Now coming back to our analogy:
On top of a PCB, you can notice a bunch of lines running throughout the place, connecting various components. Don’t our roads do the same as well, run all over the city connecting all the places? But here instead of cars zooming around, electrons are flying down roads made out of copper, hurrying off to power one component after another! These copper roads are called traces in our PCB city.
A city is where all the major works happen. We have offices, local business etc. on every corner. This central hub of human activity is just like those square black shapes that you’ll find on a PCB called integrated circuits (ICs). These ICs are where all of the tough work happens in a PCB, doing rapid-fire calculations.
The suburbs are where homes, parks, and schools are a typical sight. From a plane, you’d notice that the rows of houses in a suburb often look just like the small resistors found all over a PCB. These resistors are out there to significantly control the flow of charge by resisting it.
No city is free from construction! Whether it’s building a new skyscraper or a new apartment complex, you’d find new foundations being laid everywhere. These foundations are just like the empty pads that you’d find on a PCB with no components on it. While they might be empty now, a component may soon be soldered to them.
Even our PCB city has its own street names and addresses.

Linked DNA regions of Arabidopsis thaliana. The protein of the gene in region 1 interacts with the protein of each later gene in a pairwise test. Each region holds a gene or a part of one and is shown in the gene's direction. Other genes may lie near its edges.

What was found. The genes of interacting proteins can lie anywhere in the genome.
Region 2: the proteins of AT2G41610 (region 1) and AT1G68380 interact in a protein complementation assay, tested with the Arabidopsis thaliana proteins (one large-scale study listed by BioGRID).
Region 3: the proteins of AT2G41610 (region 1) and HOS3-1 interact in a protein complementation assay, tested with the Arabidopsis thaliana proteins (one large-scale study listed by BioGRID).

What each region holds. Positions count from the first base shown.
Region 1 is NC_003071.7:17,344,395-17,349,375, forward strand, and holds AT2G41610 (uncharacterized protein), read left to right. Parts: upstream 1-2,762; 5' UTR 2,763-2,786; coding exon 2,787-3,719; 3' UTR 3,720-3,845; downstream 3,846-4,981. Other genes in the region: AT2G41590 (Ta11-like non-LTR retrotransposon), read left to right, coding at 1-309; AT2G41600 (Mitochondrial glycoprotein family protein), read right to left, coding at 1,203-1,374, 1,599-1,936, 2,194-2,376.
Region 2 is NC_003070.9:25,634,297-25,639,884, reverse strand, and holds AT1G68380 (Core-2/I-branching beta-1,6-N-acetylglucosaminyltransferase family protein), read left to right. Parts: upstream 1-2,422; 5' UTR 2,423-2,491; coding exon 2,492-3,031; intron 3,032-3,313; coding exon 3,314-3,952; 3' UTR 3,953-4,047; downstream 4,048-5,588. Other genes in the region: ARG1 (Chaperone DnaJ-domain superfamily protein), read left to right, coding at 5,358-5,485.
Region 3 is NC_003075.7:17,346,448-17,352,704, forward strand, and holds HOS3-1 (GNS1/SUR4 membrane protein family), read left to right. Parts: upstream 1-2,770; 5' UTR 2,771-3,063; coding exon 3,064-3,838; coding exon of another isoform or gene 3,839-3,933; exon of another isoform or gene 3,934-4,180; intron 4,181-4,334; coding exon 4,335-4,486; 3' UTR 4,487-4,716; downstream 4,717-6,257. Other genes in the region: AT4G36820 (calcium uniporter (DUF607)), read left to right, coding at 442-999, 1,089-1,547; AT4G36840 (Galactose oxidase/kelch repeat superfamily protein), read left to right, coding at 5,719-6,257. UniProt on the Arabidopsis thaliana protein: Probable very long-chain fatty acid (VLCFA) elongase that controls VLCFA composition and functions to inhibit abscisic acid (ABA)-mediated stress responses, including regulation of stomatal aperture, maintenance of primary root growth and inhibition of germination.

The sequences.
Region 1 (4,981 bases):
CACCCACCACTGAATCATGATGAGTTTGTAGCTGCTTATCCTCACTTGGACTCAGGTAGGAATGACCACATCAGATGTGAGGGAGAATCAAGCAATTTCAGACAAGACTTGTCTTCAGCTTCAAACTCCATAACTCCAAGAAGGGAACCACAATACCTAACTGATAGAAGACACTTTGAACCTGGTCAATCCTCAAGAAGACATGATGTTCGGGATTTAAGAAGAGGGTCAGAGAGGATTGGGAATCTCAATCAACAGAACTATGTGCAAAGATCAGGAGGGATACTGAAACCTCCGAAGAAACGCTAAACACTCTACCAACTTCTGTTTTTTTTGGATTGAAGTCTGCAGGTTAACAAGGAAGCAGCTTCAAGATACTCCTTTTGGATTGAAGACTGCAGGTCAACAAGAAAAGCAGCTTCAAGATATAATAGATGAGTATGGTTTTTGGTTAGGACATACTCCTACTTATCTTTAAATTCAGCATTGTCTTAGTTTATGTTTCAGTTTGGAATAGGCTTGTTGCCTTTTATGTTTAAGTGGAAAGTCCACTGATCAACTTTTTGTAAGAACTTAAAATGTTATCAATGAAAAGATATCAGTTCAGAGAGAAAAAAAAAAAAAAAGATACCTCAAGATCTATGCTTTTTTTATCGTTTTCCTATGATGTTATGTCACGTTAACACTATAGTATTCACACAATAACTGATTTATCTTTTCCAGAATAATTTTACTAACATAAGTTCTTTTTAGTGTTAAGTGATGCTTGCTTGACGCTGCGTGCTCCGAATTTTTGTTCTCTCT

This addressing, called silkscreen, helps people that are assembling or fixing PCBs to know exactly what a part is and where it is.
All of that corporation water we use comes from a local storage tank, and the water finds itself traveling to different places through pipes. That system is just like the holes you might find on a PCB called vias. This helps deliver electricity from one side of a PCB to another, just like how our water travels from the local storage tank to our bathroom, it’s an expressway.
Power plants in a city keep our lights running. Could you imagine what a city would be like without them? Hopefully, not zombie-infested! Just like power plants in a city, we have what we call capacitors on a PCB that store electricity. They hold up charge and release it when it’s needed to send power.
Street lights and signs help to keep order in this world full of crazy drivers. They control the flow of traffic in our maze of streets and highways. On a PCB, the diodes and their cousins LEDs are those signs and streetlights. The diode controls the flow of electricity on a PCB. It allows it to go only in one direction.
The PCB is the foundation of our future.
It is allowing us to create, discover and improve the human experience in ways we might have never thought were really possible. But today, we’re just at the beginning of our journey with PCBs. However, we already have evolved in a way which is kind of unimaginable until recently. Maybe in the future, we might find ourselves using biodegradable circuit boards. And even call them the “Green Boards”. Or perhaps you’ll be able to 3D print your own PCB at your home!
There are so many uses to PCBs, and it all starts with you. Your bright engineering mind probably has some great ideas up there it needs to get them out. PCBs are a vast topic that requires a lot of study time and dedication. If you’re up for it, go ahead, make a change, make life a little more sleek and beautiful.